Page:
The World’s Most Overpriced Airport


VT-VJO / Airbus A330-223 / 939 / Kingfisher Ai...

Kingfisher Airlines Airbus A330 (Photo credit: The Andy.)

So, Delhi airport is to become the world’s most expensive for airlines. It’s one of those stories you barely notice, just another sign of India’s booming economy — until you stop to think: it doesn’t make any sense at all.

India’s aviation sector is in crisis. Kingfisher Airlines, the toast of the industry a few years ago, is on the verge of collapse, unable to pay its pilots’ salaries or its fuel bills, its international flights cancelled, its domestic operations pared back to the minimum.

Air India would be in the same mess if it didn’t, as a nationalised airline, have endless government subsidies to fall back on.

Sure, India’s economic boom has massively increased demand at the airport over the last decade. But it’s still nowhere near New York’s JFK or London’s Heathrow yet. And right now, demand for landing slots at Delhi is going down, not up. And the airport is jacking up its charges to the most expensive in the world?

What’s going on?

Perhaps the consortium that operates the airport thinks it’s fair recompense for the vast, gleaming new Terminal 3. That would be more palatable if it was really as great as they think it is.



Terminal 3 Indira Gandhi International Airport Delhi (Photo credit: rajkumar1220)

Sure, it looks fantastic. And the old international terminal was abominable, with wires hanging down from the ceiling, and a stench of rotting damp everywhere.

But as some one who used that old terminal on a monthly basis, I found it had one quality much better-looking airports don’t: everyone who worked there had one aim, to get passengers through to their planes as quickly as easily as possible.

After the Thai military coup of 2006, I had to get from Delhi to Bangkok in a hurry. There was just time to make the last flight of the day. My travel agent sent a courier with my ticket on a motorbike to meet me at the airport door. On the way I got a flat tyre. I arrived at the old Delhi terminal 20 minutes before take-off. The staff got me through security and onto that flight. And we took off on time.

In the new Terminal 3 I’ve arrived a good deal earlier for a flight and been turned away, told I was too late. The friendly helpfulness of the old tumbledown terminal has gone. With the shiny new concourses and plate-glass windows, Terminal 3’s international operators have imported another feature of modern airports: surly, unhelpful staff who seem to feel their purpose in life is to make it as hard as possible for people to make their flights.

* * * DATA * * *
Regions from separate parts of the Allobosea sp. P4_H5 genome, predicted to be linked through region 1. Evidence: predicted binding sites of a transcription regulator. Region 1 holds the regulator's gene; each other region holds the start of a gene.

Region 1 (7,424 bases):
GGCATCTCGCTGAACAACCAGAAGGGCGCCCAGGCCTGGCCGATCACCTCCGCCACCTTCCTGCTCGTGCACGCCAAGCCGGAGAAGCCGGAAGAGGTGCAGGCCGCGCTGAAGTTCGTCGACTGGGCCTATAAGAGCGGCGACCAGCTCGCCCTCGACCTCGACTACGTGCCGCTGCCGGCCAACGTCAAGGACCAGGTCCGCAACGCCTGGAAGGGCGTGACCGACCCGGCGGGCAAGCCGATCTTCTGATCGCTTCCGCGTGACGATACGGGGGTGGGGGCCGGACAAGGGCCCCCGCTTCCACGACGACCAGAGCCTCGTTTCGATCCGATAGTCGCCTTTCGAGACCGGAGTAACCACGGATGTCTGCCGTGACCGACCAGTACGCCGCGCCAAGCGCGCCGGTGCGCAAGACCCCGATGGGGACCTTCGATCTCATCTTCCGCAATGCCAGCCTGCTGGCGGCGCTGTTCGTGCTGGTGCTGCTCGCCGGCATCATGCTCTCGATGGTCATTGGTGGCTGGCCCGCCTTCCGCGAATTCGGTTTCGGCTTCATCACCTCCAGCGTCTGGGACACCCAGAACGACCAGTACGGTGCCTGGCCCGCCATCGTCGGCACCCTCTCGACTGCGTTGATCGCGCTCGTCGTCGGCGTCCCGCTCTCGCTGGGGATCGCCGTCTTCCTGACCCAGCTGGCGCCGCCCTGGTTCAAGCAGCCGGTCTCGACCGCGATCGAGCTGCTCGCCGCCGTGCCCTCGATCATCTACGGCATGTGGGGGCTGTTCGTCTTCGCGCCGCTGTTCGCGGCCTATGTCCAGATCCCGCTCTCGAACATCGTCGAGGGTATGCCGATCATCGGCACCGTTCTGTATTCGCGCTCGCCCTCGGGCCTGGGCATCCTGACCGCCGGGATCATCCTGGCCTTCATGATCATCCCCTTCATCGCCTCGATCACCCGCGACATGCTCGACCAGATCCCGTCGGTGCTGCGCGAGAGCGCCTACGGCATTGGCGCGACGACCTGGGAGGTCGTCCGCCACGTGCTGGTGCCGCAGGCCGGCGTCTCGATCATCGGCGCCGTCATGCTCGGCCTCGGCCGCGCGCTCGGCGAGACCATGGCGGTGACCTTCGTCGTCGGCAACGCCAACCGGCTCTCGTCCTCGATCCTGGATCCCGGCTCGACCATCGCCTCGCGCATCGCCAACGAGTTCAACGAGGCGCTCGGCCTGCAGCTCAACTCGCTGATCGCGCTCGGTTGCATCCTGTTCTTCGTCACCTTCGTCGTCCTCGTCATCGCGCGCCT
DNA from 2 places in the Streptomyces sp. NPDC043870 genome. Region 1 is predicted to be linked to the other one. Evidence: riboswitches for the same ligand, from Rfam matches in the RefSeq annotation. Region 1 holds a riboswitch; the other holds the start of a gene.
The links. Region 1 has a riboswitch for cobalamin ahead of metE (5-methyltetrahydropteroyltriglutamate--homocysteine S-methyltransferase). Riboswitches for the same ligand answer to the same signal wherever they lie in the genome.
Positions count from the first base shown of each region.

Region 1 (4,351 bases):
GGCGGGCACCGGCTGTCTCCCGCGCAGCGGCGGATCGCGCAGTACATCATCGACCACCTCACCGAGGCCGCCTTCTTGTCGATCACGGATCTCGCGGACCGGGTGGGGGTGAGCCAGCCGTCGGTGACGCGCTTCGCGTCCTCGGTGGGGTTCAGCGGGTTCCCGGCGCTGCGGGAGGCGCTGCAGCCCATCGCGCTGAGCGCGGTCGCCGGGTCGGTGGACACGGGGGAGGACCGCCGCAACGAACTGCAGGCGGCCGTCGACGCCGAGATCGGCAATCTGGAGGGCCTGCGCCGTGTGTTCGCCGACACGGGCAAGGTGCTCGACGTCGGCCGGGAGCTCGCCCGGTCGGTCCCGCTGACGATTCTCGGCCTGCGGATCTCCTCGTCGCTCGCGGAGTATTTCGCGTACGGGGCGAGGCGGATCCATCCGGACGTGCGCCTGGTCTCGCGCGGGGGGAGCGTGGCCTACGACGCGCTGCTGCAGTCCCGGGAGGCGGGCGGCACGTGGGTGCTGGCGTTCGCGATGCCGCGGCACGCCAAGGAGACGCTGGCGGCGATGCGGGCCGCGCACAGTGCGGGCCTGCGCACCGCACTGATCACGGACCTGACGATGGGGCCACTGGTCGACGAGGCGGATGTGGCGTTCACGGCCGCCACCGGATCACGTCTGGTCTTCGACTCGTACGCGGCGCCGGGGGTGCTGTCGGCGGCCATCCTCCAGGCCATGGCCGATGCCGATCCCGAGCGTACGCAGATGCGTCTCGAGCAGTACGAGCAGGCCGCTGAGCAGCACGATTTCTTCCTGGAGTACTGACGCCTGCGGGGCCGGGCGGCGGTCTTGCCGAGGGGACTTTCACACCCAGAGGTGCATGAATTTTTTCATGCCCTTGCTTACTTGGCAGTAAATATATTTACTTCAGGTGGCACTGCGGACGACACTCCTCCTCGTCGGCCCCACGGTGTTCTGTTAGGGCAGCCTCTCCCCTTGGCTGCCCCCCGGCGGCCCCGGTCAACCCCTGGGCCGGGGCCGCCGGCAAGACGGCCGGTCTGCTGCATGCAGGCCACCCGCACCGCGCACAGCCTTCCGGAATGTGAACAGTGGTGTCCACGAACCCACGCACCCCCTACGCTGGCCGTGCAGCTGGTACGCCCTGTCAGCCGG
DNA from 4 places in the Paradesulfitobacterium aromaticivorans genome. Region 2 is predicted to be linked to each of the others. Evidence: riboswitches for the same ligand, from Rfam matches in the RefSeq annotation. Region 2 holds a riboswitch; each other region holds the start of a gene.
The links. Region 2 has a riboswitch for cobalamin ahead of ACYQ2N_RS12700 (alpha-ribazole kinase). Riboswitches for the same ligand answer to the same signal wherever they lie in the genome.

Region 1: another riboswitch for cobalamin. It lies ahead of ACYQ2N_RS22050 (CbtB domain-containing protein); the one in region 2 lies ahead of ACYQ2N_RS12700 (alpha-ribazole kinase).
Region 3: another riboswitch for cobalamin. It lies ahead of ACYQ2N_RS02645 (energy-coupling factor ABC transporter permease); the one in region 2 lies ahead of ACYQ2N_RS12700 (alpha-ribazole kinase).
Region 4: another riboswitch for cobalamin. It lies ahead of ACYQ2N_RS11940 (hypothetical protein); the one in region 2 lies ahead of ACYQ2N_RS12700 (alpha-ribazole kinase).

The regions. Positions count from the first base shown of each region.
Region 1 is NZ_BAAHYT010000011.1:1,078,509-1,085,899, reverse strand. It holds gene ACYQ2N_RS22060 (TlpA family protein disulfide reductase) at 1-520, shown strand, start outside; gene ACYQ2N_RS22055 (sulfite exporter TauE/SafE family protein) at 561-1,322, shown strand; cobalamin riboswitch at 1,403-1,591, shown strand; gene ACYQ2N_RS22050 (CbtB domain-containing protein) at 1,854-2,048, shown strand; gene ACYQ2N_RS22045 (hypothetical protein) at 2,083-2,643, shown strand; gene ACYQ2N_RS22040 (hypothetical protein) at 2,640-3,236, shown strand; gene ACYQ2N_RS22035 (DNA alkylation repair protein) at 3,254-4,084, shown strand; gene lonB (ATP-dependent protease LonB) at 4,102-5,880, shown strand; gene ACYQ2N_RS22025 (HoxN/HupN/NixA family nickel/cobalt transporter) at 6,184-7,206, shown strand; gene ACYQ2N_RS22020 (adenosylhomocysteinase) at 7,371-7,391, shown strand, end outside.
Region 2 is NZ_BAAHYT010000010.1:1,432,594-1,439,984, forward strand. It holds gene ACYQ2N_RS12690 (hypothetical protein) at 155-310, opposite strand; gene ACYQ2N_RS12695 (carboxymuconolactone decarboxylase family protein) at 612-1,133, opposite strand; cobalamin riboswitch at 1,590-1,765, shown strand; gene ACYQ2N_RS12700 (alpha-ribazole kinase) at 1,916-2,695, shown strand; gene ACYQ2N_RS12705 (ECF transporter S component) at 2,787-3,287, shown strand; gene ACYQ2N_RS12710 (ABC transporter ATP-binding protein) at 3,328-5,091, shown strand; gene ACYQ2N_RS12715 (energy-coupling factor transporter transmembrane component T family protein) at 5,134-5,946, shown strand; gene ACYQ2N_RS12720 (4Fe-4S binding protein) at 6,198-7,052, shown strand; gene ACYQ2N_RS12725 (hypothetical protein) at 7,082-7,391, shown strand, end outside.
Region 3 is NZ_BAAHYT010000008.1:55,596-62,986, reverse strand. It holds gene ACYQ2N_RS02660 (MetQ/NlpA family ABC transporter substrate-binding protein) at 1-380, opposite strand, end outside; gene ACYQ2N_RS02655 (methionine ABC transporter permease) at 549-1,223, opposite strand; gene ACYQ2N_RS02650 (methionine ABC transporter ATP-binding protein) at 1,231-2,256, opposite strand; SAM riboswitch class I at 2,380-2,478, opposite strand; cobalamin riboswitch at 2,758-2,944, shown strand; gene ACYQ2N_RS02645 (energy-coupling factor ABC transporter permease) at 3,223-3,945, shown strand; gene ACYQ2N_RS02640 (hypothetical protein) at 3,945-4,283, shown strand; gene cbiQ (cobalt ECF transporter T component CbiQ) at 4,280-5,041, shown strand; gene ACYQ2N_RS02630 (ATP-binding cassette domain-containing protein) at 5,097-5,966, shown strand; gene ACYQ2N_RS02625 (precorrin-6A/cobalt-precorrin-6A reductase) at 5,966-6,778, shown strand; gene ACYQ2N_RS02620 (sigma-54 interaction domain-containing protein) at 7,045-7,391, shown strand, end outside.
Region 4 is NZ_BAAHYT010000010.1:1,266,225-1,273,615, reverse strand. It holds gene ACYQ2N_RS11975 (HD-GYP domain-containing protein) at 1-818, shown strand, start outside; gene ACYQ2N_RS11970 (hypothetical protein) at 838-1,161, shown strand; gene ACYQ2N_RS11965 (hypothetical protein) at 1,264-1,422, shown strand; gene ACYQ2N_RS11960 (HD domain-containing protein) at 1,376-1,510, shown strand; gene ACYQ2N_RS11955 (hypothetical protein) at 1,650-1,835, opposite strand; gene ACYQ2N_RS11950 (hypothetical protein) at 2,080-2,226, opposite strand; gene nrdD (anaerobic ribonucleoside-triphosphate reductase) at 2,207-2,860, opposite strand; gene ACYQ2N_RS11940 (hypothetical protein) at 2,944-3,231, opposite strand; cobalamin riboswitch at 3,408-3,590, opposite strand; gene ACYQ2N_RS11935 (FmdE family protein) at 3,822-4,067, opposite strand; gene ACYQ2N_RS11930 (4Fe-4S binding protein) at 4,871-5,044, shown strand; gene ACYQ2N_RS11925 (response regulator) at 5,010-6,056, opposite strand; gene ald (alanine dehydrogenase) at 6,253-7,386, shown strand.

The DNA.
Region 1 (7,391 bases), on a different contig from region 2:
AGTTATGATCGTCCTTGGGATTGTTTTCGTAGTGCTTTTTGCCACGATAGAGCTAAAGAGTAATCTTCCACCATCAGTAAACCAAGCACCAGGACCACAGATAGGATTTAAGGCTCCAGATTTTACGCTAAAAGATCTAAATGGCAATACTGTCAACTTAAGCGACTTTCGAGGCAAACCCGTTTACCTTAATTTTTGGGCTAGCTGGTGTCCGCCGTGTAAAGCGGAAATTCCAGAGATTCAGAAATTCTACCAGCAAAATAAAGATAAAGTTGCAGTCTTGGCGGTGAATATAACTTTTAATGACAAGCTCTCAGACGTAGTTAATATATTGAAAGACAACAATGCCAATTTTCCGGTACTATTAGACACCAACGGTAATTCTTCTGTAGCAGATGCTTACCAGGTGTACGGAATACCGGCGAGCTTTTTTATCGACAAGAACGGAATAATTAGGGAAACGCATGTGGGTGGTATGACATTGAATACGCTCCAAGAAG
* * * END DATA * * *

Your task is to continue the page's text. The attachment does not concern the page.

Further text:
Indeed, I wonder if cities should aspire to modern, impressive airports at all. There seems to be a strange rule in operation, whereby some of the world’s best airports are in the least attractive destinations, while the world’s most desirable cities have hellholes for airports.

Baghdad under Saddam Hussein had a magnificent airport. Karachi has a fine airport, but if you want to stay alive it’s probably best not to leave it until your flight back out departs.

London’s Heathrow is a place to lose your soul, Gatwick is even worse. New York’s JFK has great terminals, but for some reason you get stuck waiting on the plane for a take-off slot for hours. Paris’ Charles de Gaulle is so bad one wonders if the French are keeping it going as a sort of joke.



Terminal 3 Indira Gandhi International Airport Delhi (Photo credit: rajkumar1220)

As to what is going on at Delhi airport, I can only guess that the consortium that runs it thinks it will get away with charging more, airlines will just grumble and pay up, and pass the costs onto passengers. Whether it will remains to be seen.

Reports say the increase will hurt the Indian government’s ambition to make Delhi a hub airport. But they needn’t worry too much about that: there’s little chance of Delhi becoming a hub while India still has ridiculous visa rules that mean a tourist can’t return for two months after their last visit, even if they have a valid visa. However pleasant the new concourses are, why would you sit at Delhi airport for hours when Dubai or Singapore will let you head into town for an afternoon before your connecting flight?




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  1. Ever since Jersey built its shine new departures terminal tourism numbers have been shrinking. perhaps you are onto something here that once a place builds a nice new airport it all goes down hill.
    A bit like the well know fact the moment a big company builds a new head office sell their shares as they always seem to go wrong after building a new HQ perhaps the CEO and team spend to much time designing offices etc and not running the company.
    Perhaps the new airport makes a place just feel like any other when you arrive rather than the old run down one which have character and give fun lasting first impression and things to talk about?

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